Last month we spotlighted the Class of ’89, noting the many creative and commercial triumphs that occurred during that landmark year for country music. The same year brought one of country music’s great tragedies — the untimely death of Keith Whitley from alcohol poisoning. May 9th marks the 20th anniversary of that sad day. This month My Kind of Country will spotlight Keith Whitley and look back at the great musical legacy he left behind.
Jesse Keith Whitley was born in Sandy Hook, Kentucky, on July 1, 1955. Many sources cite 1954 as the year of his birth, but 1955 is what is engraved on his headstone. When young Keith was a teenager, he entered a talent contest with his brother Dwight. Also entered in the contest was another teenage prodigy by the name of Ricky Skaggs. The two became lifelong friends. Together, they became the opening act for the bluegrass band The Clinch Mountain Boys. Whitley went on to play and sing for the bluegrass band J.D. Crowe and the New South. The group released an album in 1982 called Somewhere Between, featuring Whitley on lead vocals. The album eventually led to a solo deal for Whitley with RCA Records.
Whitley’s RCA debut was the mini-LP A Hard Act To Follow, which was released in 1984. The mini-LP didn’t make much of an impact on the charts. The lead single “Turn Me To Love” peaked at #59 on the Billboard country singles chart. It’s worth noting that the harmony vocals on this recording were provided by an unknown and unsigned singer by the name of Patty Loveless. Despite his very traditional voice, heavily influenced by Carter Stanley and Lefty Frizzell, RCA was pushing Whitley in a more country-pop direction, which was evident on his next project.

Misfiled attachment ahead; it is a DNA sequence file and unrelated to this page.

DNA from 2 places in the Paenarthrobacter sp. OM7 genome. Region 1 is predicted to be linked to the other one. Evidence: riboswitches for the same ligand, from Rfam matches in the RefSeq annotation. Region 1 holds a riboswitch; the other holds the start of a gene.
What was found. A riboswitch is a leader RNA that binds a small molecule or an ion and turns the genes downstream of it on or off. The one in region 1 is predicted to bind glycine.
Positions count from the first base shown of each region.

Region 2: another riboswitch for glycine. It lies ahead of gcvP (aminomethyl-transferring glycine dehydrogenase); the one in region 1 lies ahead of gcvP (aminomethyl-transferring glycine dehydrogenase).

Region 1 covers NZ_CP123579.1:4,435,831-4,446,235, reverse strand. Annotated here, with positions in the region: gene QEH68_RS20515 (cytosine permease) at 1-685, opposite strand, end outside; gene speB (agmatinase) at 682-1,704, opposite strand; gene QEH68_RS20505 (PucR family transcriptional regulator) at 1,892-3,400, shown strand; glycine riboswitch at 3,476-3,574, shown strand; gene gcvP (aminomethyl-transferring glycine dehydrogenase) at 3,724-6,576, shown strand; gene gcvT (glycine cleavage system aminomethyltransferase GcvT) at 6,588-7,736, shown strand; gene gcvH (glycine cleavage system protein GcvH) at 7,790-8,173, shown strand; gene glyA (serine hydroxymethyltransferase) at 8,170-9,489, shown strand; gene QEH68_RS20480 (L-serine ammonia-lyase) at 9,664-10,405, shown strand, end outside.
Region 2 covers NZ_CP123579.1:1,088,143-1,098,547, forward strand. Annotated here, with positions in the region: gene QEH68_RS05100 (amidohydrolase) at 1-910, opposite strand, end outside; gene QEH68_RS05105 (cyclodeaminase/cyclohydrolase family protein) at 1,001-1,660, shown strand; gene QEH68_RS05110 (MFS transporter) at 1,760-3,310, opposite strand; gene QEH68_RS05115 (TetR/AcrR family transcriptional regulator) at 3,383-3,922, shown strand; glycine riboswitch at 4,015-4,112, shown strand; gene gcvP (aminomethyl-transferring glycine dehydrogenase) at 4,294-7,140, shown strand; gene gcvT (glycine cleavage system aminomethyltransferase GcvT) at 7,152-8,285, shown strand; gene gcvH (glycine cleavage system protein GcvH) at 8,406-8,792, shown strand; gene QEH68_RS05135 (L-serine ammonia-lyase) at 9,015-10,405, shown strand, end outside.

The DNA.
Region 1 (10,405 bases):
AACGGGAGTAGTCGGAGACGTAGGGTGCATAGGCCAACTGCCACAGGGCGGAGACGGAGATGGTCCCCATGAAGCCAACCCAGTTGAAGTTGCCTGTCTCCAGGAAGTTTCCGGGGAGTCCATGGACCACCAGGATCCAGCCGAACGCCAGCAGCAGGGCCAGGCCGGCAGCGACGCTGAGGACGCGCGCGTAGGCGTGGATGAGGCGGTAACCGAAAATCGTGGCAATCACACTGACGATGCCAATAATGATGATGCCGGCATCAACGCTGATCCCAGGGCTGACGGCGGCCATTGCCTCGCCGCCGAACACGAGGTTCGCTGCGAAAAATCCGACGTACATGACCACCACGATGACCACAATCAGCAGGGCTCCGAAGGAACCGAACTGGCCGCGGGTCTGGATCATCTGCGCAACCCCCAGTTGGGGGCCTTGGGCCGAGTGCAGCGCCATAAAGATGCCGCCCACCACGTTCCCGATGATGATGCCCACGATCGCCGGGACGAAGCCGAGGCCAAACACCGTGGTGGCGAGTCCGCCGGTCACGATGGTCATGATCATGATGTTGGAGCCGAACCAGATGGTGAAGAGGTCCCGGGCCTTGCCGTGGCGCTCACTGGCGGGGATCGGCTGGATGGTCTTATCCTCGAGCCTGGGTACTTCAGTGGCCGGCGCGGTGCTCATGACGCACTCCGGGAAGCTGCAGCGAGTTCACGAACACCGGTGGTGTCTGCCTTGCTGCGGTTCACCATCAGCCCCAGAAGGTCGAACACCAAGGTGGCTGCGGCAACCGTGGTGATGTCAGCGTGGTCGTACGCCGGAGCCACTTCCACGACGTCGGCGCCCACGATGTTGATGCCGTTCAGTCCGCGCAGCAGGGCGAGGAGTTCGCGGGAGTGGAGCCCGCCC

A Hard Act to Follow was followed up in 1985 by the album L.A. to Miami. Featuring a more contemporary sound, the album provided Keith with his first top 20 single, “Miami, My Amy”, followed by three top 10 hits: “Ten Feet Away”, “Homecoming ’63”, and “Hard Livin’.” The pop influences were still dominant, although the album also contained two more traditional songs: “On the Other Hand” and “Nobody In His Right Mind Would’ve Left Her”, which went on to become huge hits for Randy Travis and George Strait, respectively.